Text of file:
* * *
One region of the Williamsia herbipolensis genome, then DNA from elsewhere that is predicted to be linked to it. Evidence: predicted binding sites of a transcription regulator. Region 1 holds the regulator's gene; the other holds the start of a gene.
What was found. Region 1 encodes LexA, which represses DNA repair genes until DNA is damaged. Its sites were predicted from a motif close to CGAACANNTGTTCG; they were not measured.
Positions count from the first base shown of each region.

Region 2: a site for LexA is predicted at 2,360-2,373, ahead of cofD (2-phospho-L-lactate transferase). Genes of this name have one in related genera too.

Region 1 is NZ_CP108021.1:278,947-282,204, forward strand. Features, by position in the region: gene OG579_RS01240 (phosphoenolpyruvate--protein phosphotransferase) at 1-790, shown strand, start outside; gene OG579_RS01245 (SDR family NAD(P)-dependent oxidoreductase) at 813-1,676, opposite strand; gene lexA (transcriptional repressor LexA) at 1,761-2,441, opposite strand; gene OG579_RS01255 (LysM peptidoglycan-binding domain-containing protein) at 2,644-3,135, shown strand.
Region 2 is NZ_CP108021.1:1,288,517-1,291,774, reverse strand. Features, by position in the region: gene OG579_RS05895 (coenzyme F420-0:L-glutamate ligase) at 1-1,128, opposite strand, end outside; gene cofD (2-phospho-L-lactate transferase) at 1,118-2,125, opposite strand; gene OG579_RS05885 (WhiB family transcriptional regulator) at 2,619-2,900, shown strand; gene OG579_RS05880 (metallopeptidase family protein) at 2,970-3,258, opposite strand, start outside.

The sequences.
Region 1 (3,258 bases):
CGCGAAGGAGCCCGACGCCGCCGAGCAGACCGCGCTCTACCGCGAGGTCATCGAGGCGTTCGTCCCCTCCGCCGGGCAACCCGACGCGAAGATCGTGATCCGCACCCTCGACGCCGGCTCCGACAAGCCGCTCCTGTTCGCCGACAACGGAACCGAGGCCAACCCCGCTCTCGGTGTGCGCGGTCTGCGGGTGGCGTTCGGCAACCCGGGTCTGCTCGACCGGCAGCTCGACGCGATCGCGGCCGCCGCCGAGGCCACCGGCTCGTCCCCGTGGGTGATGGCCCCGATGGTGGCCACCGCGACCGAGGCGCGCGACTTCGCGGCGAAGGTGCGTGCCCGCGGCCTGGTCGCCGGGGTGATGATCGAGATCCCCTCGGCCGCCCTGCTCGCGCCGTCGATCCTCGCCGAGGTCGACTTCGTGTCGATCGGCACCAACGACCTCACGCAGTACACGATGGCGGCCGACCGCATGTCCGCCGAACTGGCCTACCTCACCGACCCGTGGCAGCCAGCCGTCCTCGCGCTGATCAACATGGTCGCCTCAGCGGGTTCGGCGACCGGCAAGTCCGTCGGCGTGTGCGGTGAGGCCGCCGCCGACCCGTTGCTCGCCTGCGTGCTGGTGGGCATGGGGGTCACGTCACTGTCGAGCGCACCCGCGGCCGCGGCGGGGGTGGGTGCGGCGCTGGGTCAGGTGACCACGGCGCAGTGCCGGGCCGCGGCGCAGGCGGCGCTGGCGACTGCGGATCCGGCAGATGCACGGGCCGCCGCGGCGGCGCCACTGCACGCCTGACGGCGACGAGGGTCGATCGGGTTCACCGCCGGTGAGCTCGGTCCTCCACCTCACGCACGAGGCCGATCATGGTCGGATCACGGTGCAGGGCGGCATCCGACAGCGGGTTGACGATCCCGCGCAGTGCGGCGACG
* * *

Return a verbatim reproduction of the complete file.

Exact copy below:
One region of the Williamsia herbipolensis genome, then DNA from elsewhere that is predicted to be linked to it. Evidence: predicted binding sites of a transcription regulator. Region 1 holds the regulator's gene; the other holds the start of a gene.
What was found. Region 1 encodes LexA, which represses DNA repair genes until DNA is damaged. Its sites were predicted from a motif close to CGAACANNTGTTCG; they were not measured.
Positions count from the first base shown of each region.

Region 2: a site for LexA is predicted at 2,360-2,373, ahead of cofD (2-phospho-L-lactate transferase). Genes of this name have one in related genera too.

Region 1 is NZ_CP108021.1:278,947-282,204, forward strand. Features, by position in the region: gene OG579_RS01240 (phosphoenolpyruvate--protein phosphotransferase) at 1-790, shown strand, start outside; gene OG579_RS01245 (SDR family NAD(P)-dependent oxidoreductase) at 813-1,676, opposite strand; gene lexA (transcriptional repressor LexA) at 1,761-2,441, opposite strand; gene OG579_RS01255 (LysM peptidoglycan-binding domain-containing protein) at 2,644-3,135, shown strand.
Region 2 is NZ_CP108021.1:1,288,517-1,291,774, reverse strand. Features, by position in the region: gene OG579_RS05895 (coenzyme F420-0:L-glutamate ligase) at 1-1,128, opposite strand, end outside; gene cofD (2-phospho-L-lactate transferase) at 1,118-2,125, opposite strand; gene OG579_RS05885 (WhiB family transcriptional regulator) at 2,619-2,900, shown strand; gene OG579_RS05880 (metallopeptidase family protein) at 2,970-3,258, opposite strand, start outside.

The sequences.
Region 1 (3,258 bases):
CGCGAAGGAGCCCGACGCCGCCGAGCAGACCGCGCTCTACCGCGAGGTCATCGAGGCGTTCGTCCCCTCCGCCGGGCAACCCGACGCGAAGATCGTGATCCGCACCCTCGACGCCGGCTCCGACAAGCCGCTCCTGTTCGCCGACAACGGAACCGAGGCCAACCCCGCTCTCGGTGTGCGCGGTCTGCGGGTGGCGTTCGGCAACCCGGGTCTGCTCGACCGGCAGCTCGACGCGATCGCGGCCGCCGCCGAGGCCACCGGCTCGTCCCCGTGGGTGATGGCCCCGATGGTGGCCACCGCGACCGAGGCGCGCGACTTCGCGGCGAAGGTGCGTGCCCGCGGCCTGGTCGCCGGGGTGATGATCGAGATCCCCTCGGCCGCCCTGCTCGCGCCGTCGATCCTCGCCGAGGTCGACTTCGTGTCGATCGGCACCAACGACCTCACGCAGTACACGATGGCGGCCGACCGCATGTCCGCCGAACTGGCCTACCTCACCGACCCGTGGCAGCCAGCCGTCCTCGCGCTGATCAACATGGTCGCCTCAGCGGGTTCGGCGACCGGCAAGTCCGTCGGCGTGTGCGGTGAGGCCGCCGCCGACCCGTTGCTCGCCTGCGTGCTGGTGGGCATGGGGGTCACGTCACTGTCGAGCGCACCCGCGGCCGCGGCGGGGGTGGGTGCGGCGCTGGGTCAGGTGACCACGGCGCAGTGCCGGGCCGCGGCGCAGGCGGCGCTGGCGACTGCGGATCCGGCAGATGCACGGGCCGCCGCGGCGGCGCCACTGCACGCCTGACGGCGACGAGGGTCGATCGGGTTCACCGCCGGTGAGCTCGGTCCTCCACCTCACGCACGAGGCCGATCATGGTCGGATCACGGTGCAGGGCGGCATCCGACAGCGGGTTGACGATCCCGCGCAGTGCGGCGACG